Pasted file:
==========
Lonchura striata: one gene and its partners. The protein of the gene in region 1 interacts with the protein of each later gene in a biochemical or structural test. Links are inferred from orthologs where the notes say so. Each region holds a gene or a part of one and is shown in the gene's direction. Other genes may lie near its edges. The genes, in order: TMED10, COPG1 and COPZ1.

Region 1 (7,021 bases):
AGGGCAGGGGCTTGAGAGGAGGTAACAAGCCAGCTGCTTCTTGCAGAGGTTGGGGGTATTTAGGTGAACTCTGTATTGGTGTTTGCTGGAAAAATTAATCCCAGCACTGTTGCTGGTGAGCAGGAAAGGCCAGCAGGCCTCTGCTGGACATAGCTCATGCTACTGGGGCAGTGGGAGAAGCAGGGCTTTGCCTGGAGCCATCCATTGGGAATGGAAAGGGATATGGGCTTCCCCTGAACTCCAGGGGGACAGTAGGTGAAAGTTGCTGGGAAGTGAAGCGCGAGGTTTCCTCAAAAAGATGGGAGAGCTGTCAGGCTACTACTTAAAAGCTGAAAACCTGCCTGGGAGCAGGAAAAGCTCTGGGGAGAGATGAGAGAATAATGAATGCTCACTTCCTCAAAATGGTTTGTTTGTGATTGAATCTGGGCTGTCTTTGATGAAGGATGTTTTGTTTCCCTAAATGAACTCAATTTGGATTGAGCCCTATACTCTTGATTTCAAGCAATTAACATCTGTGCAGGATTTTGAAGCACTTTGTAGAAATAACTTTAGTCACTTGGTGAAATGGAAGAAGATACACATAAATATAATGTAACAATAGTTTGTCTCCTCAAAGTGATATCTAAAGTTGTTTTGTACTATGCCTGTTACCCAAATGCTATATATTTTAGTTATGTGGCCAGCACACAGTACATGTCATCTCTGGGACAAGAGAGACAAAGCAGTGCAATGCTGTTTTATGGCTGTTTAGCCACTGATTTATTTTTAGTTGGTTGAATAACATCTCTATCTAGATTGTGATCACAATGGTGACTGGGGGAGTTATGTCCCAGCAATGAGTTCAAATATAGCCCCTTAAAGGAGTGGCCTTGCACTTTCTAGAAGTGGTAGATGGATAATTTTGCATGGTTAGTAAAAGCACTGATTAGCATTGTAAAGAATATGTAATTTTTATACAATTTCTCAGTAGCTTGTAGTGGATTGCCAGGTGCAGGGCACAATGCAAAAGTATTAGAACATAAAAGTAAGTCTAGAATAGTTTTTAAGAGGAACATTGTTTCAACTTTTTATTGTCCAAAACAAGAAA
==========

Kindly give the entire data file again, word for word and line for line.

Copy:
Lonchura striata: one gene and its partners. The protein of the gene in region 1 interacts with the protein of each later gene in a biochemical or structural test. Links are inferred from orthologs where the notes say so. Each region holds a gene or a part of one and is shown in the gene's direction. Other genes may lie near its edges. The genes, in order: TMED10, COPG1 and COPZ1.

Region 1 (7,021 bases):
AGGGCAGGGGCTTGAGAGGAGGTAACAAGCCAGCTGCTTCTTGCAGAGGTTGGGGGTATTTAGGTGAACTCTGTATTGGTGTTTGCTGGAAAAATTAATCCCAGCACTGTTGCTGGTGAGCAGGAAAGGCCAGCAGGCCTCTGCTGGACATAGCTCATGCTACTGGGGCAGTGGGAGAAGCAGGGCTTTGCCTGGAGCCATCCATTGGGAATGGAAAGGGATATGGGCTTCCCCTGAACTCCAGGGGGACAGTAGGTGAAAGTTGCTGGGAAGTGAAGCGCGAGGTTTCCTCAAAAAGATGGGAGAGCTGTCAGGCTACTACTTAAAAGCTGAAAACCTGCCTGGGAGCAGGAAAAGCTCTGGGGAGAGATGAGAGAATAATGAATGCTCACTTCCTCAAAATGGTTTGTTTGTGATTGAATCTGGGCTGTCTTTGATGAAGGATGTTTTGTTTCCCTAAATGAACTCAATTTGGATTGAGCCCTATACTCTTGATTTCAAGCAATTAACATCTGTGCAGGATTTTGAAGCACTTTGTAGAAATAACTTTAGTCACTTGGTGAAATGGAAGAAGATACACATAAATATAATGTAACAATAGTTTGTCTCCTCAAAGTGATATCTAAAGTTGTTTTGTACTATGCCTGTTACCCAAATGCTATATATTTTAGTTATGTGGCCAGCACACAGTACATGTCATCTCTGGGACAAGAGAGACAAAGCAGTGCAATGCTGTTTTATGGCTGTTTAGCCACTGATTTATTTTTAGTTGGTTGAATAACATCTCTATCTAGATTGTGATCACAATGGTGACTGGGGGAGTTATGTCCCAGCAATGAGTTCAAATATAGCCCCTTAAAGGAGTGGCCTTGCACTTTCTAGAAGTGGTAGATGGATAATTTTGCATGGTTAGTAAAAGCACTGATTAGCATTGTAAAGAATATGTAATTTTTATACAATTTCTCAGTAGCTTGTAGTGGATTGCCAGGTGCAGGGCACAATGCAAAAGTATTAGAACATAAAAGTAAGTCTAGAATAGTTTTTAAGAGGAACATTGTTTCAACTTTTTATTGTCCAAAACAAGAAA